Martha J. Somerman, D.D.S, Ph.D.
Laboratory of Oral Connective Tissue Biology
Building 50, Room 1513
50 South Drive
Bethesda, MD 20814
The Laboratory of Oral Connective Tissue Biology aims to identify the factors controlling the development of the periodontal complex and to apply this knowledge toward developing strategies to regenerate periodontal tissues lost as a consequence of disease. Periodontal diseases and conditions cause destruction of the tooth attachment complex, including root cementum, periodontal ligament, and alveolar bone, leading to further complications including tooth loss. As candidate regenerative factors are identified, they are tested in vivo using periodontal disease rodent models and, ultimately, prepared for clinical trials.
A variety of approaches are taken, including in vitro cell and organ culture, transgenic animal models for studying gene function, in vivo models for studying periodontal repair and regeneration, and studies involving human subjects focusing on genetic disorders and pathologies affecting the dentoalveolar complex. These studies should provide greater insight on all hard and soft connective tissues, as well as help identify links between systemic conditions and the oral cavity.
Clinical objectives of the Oral Connective Tissue program include defining and understanding the function of genes, proteins, and factors regulating development, maintenance, and repair/regeneration of the dental-oral-craniofacial (DOC) complex. By fostering collaborations with clinical researchers at NIH, we aim to identify individuals that may exhibit conditions, disorders, and pathologies of tissues/cells associated with the DOC complex. Furthermore, we work with extramural researchers and clinicians to obtain data and samples from patients under approved protocols, and when appropriate, examine their patients at NIH. In certain cases, appropriate tissues/cells are obtained for histological and molecular analysis.
The lab's recent research has focused on:
- Defining the role that phosphate and pyrophosphate metabolism play in modulating the physiology and pathology of the dentoalveolar complex.
- Identifying and determining the role of extracellular matrix proteins and signaling molecules in the development of the tooth root and surrounding tissues.
- Developing novel strategies for periodontal regeneration.
- Determining genetic susceptibility and immunopathological mechanisms contributing to idiopathic tooth root resorption.
- Examining individuals with mineralized tissue metabolism disorders to define the dental-oral-craniofacial phenotype.
Martha J. Somerman, D.D.S., Ph.D., has been director of the National Institute of Dental and Craniofacial Research (NIDCR) since August 2011. Prior to becoming NIDCR director, Dr. Somerman was dean of the University of Washington School of Dentistry, a position she had held since 2002. From 1991 to 2002, Dr. Somerman was on the faculty of the University of Michigan School of Dentistry where she served as a professor and chair of periodontics/prevention and geriatrics, and also held an appointment as professor of pharmacology at the School of Medicine. From 1984 to 1991, Dr. Somerman was on the faculty of the Baltimore College of Dental Surgery.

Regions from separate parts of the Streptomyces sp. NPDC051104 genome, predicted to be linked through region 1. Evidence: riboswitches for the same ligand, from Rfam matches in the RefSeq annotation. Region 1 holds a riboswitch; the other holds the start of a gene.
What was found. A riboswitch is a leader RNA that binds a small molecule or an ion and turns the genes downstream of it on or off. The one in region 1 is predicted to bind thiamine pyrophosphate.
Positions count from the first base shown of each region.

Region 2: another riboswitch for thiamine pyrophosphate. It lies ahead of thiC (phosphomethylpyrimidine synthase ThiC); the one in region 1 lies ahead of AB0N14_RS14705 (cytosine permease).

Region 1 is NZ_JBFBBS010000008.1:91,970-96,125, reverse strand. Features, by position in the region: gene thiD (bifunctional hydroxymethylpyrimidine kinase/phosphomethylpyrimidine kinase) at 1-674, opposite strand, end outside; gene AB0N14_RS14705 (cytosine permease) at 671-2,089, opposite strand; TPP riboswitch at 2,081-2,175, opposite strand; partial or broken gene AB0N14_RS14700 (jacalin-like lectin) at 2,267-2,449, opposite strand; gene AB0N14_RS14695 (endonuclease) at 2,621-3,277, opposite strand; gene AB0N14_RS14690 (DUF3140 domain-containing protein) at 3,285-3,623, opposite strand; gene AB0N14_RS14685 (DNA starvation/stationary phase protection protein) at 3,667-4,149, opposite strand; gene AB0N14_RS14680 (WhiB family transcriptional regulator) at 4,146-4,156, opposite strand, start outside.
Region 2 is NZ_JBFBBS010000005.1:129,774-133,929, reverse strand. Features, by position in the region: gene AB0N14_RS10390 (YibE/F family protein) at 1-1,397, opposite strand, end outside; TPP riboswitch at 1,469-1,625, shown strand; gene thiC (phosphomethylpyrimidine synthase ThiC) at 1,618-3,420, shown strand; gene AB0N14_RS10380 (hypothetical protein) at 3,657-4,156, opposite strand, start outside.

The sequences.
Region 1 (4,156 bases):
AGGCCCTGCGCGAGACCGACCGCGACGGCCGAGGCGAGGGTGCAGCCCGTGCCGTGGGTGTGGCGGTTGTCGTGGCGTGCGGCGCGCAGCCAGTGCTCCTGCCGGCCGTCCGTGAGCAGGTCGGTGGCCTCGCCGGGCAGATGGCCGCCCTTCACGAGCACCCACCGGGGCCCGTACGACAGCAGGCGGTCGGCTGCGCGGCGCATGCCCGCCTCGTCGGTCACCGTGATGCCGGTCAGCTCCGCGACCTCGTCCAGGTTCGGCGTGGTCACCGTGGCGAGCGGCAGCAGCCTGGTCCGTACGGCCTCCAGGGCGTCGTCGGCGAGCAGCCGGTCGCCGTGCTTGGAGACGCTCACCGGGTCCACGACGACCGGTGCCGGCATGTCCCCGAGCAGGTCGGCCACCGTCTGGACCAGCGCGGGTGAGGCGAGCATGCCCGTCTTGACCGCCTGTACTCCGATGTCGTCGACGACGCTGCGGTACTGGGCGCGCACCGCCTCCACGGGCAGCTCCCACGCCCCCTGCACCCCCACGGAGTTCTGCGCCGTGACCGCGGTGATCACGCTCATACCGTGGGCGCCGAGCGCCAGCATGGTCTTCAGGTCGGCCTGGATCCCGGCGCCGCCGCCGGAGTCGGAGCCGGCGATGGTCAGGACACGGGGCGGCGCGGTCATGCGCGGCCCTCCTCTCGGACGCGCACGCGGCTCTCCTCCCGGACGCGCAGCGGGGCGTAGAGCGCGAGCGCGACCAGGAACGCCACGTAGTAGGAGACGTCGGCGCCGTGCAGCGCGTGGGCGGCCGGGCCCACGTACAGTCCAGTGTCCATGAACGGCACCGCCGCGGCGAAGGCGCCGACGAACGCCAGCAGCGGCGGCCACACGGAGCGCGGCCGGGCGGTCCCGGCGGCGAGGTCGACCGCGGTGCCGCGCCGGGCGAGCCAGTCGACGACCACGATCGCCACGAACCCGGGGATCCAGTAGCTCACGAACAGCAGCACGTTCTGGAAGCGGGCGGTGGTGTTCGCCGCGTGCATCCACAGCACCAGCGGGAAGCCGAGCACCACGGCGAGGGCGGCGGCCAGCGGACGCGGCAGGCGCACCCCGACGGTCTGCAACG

A native of Brooklyn, New York, Dr. Somerman received a bachelor’s degree in biology and a D.D.S. from New York University, a master’s degree in environmental health from Hunter College, and a Ph.D. in pharmacology from the University of Rochester. She completed her periodontal residency at the Eastman Dental Center in Rochester, New York.
Dr. Somerman has been a longstanding member of the NIH and NIDCR communities, having received her first NIH grant in 1987. In the early 1980s, she was a staff fellow in the dental institute’s intramural research program. She served on the National Advisory Dental and Craniofacial Research Council from 1999 to 2002.
Thumbigere-Math V, Foster BL, Bachu M, Yoshii H, Brooks SR, Coulter A, Chavez MB, Togi S, Neely AL, Deng Z, Mansky KC, Ozato K, Somerman MJ. Inactivating Mutation in IRF8 Promotes Osteoclast Transcriptional Programs and Increases Susceptibility to Tooth Root Resorption. J Bone Miner Res. 2019;34(6):1155-1168.
Thumbigere-Math V, Alqadi A, Chalmers NI, Chavez MB, Chu EY, Collins MT, Ferreira CR, FitzGerald K, Gafni RI, Gahl WA, Hsu KS, Ramnitz MS, Somerman MJ, Ziegler SG, Foster BL. Hypercementosis Associated with ENPP1 Mutations and GACI. J Dent Res. 2018;97(4):432-441.
Wolf M, Ao M, Chavez MB, Kolli TN, Thumbigere-Math V, Becker K, Chu EY, Jäger A, Somerman MJ, Foster BL. Reduced Orthodontic Tooth Movement in Enpp1 Mutant Mice with Hypercementosis. J Dent Res. 2018;97(8):937-945.
Foster BL, Ao M, Salmon CR, Chavez MB, Kolli TN, Tran AB, Chu EY, Kantovitz KR, Yadav M, Narisawa S, Millán JL, Nociti FH Jr, Somerman MJ. Osteopontin regulates dentin and alveolar bone development and mineralization. Bone. 2018;107:196-207.
Thumbigere Math V, Rebouças P, Giovani PA, Puppin-Rontani RM, Casarin R, Martins L, Wang L, Krzewski K, Introne WJ, Somerman MJ, Nociti FH Jr, Kantovitz KR. Periodontitis in Chédiak-Higashi Syndrome: An Altered Immunoinflammatory Response. JDR Clin Trans Res. 2018;3(1):35-46.
Related Scientific Focus Areas
Molecular Biology and Biochemistry
This page was last updated on December 11th, 2020